• Streaming video (Netflix, Amazon Prime, Hulu, etc.) take up far more bandwidth than any other function. If your bandwidth is under 10Mbs, video streaming may be taking the majority.

WiFi presents its own issues:

  • The very best wifi is able to provide 1,300Mbs. Models that are currently on the store shelves but using slightly older technology will max out at 300Mbs.
  • Wi-Fi is time-sharing. The more devices on the Wi-Fi, the slower each will be.
  • Distance. Wi-Fi uses electromagnetic energy. Electromagnetic energy decreases significantly as sender and receiver move apart. Mathematically, the energy decreases to the inverse square of the distance. So, if the sender and receiver move 3x further apart, the energy between them decrease to 1/3x3 or 1/9 the original!
  • Energy-absorbing objects will greedily take the Wi-Fi signal. Metal (TV, oven, refrigerator, mesh inside walls, metal desk, concrete, bricks, etc. will all dramatically decrease the Wi-Fi energy reaching your device or the base station.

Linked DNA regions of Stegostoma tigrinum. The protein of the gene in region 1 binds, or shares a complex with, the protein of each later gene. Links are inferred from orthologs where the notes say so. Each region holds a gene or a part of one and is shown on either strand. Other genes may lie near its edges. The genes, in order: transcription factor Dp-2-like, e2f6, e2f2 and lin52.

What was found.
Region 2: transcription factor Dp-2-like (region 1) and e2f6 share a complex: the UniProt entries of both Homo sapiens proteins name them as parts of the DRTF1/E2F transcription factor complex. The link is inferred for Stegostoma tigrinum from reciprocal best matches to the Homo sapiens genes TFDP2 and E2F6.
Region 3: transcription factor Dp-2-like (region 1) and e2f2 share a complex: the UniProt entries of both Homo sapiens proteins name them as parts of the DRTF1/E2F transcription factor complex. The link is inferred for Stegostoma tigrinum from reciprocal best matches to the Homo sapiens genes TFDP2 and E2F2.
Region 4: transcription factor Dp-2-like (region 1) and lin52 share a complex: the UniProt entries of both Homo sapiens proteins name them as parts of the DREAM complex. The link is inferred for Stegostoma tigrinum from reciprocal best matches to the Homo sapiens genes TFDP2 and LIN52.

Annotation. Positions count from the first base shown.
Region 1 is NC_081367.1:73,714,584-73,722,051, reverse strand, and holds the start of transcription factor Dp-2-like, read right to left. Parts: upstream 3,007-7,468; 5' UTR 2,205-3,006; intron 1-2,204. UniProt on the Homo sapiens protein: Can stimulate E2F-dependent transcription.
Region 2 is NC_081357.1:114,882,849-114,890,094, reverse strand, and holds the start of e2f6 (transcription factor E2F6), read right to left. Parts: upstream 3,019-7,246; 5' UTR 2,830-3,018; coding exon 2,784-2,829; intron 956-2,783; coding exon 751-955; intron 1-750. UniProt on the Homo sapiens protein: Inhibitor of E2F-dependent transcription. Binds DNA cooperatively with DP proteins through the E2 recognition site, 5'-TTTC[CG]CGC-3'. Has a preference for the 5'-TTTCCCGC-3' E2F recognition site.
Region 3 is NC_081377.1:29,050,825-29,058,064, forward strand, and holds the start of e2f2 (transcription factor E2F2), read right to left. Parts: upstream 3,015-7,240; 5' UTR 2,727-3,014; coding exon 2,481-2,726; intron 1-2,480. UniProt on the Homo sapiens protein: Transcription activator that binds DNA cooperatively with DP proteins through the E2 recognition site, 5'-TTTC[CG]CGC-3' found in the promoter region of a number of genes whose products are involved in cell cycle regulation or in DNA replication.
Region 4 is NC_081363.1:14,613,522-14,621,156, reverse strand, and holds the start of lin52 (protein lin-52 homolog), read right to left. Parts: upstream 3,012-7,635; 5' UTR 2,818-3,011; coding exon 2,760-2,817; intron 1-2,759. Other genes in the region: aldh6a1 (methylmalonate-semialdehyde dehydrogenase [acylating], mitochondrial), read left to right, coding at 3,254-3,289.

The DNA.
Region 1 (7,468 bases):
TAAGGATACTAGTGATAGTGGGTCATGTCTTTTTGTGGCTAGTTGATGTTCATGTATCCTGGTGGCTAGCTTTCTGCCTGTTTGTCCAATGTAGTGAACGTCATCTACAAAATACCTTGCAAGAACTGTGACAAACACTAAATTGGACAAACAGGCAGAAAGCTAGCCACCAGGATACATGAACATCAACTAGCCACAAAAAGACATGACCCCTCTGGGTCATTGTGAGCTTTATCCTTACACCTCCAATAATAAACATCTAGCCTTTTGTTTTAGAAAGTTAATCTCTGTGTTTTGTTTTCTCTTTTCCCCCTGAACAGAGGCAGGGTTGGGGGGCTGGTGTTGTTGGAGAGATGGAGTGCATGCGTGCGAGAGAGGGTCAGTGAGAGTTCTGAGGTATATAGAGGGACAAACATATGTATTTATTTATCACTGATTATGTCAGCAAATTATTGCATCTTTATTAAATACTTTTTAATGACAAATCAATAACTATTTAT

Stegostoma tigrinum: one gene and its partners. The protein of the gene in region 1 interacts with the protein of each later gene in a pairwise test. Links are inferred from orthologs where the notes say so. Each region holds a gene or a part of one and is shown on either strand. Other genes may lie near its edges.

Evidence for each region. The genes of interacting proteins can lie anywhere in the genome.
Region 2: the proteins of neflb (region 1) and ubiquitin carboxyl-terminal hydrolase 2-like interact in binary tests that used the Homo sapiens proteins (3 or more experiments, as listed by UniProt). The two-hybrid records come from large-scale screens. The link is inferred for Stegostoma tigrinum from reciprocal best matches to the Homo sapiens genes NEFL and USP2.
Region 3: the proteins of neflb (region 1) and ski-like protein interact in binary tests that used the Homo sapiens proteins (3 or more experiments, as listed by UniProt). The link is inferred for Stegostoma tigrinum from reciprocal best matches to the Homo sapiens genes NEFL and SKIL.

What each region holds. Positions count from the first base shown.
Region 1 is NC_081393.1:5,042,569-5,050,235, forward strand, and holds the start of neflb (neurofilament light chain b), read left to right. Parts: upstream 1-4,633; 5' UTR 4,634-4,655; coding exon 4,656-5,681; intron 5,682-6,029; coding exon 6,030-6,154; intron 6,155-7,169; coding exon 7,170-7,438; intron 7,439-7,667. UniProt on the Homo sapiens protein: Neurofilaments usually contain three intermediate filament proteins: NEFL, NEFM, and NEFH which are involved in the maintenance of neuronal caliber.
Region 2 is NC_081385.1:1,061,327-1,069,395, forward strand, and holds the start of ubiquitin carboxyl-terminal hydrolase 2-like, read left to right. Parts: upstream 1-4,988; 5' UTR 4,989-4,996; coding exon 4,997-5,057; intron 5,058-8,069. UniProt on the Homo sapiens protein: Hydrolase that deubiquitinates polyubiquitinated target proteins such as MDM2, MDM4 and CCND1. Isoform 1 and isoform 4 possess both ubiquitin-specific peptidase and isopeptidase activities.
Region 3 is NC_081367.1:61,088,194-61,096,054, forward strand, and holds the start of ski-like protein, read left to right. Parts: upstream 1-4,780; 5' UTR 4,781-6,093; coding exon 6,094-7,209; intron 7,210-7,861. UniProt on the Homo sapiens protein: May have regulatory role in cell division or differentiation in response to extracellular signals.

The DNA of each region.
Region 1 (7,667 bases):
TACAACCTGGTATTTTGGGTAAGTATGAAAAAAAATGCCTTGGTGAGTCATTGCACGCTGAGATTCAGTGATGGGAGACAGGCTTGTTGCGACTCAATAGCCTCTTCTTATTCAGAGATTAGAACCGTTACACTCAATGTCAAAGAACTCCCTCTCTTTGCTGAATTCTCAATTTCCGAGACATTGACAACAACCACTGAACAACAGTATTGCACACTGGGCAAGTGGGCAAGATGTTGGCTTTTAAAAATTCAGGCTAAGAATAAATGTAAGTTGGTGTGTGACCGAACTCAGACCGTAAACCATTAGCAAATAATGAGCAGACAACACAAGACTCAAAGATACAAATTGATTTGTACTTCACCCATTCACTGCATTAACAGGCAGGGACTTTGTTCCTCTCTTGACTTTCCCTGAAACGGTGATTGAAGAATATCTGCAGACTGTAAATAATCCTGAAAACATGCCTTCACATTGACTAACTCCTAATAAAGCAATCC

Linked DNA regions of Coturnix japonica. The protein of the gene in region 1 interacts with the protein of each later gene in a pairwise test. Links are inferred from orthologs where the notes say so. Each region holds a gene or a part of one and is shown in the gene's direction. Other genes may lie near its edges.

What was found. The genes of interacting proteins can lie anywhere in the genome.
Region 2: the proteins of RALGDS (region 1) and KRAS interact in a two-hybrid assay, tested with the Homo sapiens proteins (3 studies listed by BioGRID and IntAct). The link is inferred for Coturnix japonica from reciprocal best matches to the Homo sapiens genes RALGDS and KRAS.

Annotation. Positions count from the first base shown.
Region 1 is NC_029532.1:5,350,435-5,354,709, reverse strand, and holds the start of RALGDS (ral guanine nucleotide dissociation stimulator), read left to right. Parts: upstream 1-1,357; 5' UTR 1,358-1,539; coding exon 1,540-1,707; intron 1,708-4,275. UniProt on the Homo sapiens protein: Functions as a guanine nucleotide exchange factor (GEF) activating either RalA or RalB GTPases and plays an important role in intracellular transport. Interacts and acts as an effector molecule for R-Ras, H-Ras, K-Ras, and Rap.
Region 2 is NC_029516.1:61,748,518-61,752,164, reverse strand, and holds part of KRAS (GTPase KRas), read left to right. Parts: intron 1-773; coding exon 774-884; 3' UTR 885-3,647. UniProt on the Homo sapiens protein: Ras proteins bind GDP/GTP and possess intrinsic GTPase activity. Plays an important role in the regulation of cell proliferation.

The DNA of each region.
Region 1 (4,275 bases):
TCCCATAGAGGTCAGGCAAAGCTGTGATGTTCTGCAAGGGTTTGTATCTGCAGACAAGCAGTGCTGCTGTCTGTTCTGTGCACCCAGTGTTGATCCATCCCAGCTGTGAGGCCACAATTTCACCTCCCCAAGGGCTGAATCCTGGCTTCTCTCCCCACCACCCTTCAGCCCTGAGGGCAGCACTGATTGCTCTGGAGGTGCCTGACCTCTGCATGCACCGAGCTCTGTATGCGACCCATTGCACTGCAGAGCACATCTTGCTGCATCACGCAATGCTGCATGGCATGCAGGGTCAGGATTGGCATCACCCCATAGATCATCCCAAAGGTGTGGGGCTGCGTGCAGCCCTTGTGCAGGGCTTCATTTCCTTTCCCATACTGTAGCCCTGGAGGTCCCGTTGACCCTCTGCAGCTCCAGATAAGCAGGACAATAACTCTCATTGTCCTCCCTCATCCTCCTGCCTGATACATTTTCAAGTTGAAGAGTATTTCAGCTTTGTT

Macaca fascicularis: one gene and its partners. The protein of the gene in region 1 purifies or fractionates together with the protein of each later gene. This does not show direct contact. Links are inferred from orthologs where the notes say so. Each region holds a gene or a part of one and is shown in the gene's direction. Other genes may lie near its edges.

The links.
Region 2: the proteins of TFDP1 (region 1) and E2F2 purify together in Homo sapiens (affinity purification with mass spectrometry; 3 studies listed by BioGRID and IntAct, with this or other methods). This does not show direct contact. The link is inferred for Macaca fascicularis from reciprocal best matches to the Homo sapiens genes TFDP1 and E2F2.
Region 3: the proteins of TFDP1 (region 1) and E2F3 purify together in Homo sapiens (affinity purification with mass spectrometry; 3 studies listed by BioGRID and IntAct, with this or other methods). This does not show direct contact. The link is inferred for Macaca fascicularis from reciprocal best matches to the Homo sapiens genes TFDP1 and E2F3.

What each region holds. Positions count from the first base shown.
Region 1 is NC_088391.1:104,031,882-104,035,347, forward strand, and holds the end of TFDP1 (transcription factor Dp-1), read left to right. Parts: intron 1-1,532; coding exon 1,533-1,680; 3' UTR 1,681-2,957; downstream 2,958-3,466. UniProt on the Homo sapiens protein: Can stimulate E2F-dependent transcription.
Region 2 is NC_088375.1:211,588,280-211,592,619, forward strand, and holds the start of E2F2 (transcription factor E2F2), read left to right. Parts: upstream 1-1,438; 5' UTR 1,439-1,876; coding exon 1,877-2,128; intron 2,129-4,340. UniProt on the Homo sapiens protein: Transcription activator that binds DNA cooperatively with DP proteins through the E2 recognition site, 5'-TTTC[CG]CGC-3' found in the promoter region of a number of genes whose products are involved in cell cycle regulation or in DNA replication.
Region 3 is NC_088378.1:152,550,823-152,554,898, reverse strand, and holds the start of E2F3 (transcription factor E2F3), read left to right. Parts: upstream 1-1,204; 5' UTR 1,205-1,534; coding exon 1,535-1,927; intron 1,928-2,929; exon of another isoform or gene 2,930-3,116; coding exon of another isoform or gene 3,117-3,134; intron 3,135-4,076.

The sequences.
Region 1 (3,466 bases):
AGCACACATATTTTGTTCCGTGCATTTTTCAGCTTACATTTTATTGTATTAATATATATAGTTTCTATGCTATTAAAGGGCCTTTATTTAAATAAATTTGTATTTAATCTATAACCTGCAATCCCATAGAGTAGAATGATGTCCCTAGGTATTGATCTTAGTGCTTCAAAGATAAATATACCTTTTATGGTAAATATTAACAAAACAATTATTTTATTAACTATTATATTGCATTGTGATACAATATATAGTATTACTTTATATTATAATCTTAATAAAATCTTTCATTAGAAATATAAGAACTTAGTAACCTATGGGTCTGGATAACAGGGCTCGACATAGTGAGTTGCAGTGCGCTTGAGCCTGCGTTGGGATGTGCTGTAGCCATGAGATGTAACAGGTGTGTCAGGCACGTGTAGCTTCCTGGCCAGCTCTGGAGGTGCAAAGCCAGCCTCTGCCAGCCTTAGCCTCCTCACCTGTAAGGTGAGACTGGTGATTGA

• Conflicting Wi-Fi channels. There are a limited number of Wi-Fi channels. If the channel your network uses is within 1 channel of another Wi-Fi within range, yours and theirs will conflict. This is much like trying to hear and understand two conversations at the same time. There are free apps to show all available Wi-Fi networks and channels in use.

Other factors:

  • Everything in the computer world operates on time-sharing. If you have two or more active processes accessing the network or internet, each slows down the performance of the other. For example, if I'm watching a streaming movie, while at the same time downloading an application update, the movie may well end up stuttering and pausing as it gasps for bandwidth.
  • Just because your internet provider gives you 20Mbs (or whatever speed) from its central office to your gateway, doesn't mean the service or website you connect to have anywhere near that bandwidth. If a website is connected to the internet with a 10Mbs upload bandwidth, and 100 people are simultaneously connected to that server and pulling data down, it is possible that your connection speed to that server is 10Mb/100 or 1/10Mbs or 100Kbs. Sadly, it would make no difference what your own bandwidth speed is, and overall throughput is restricted by the slowest link.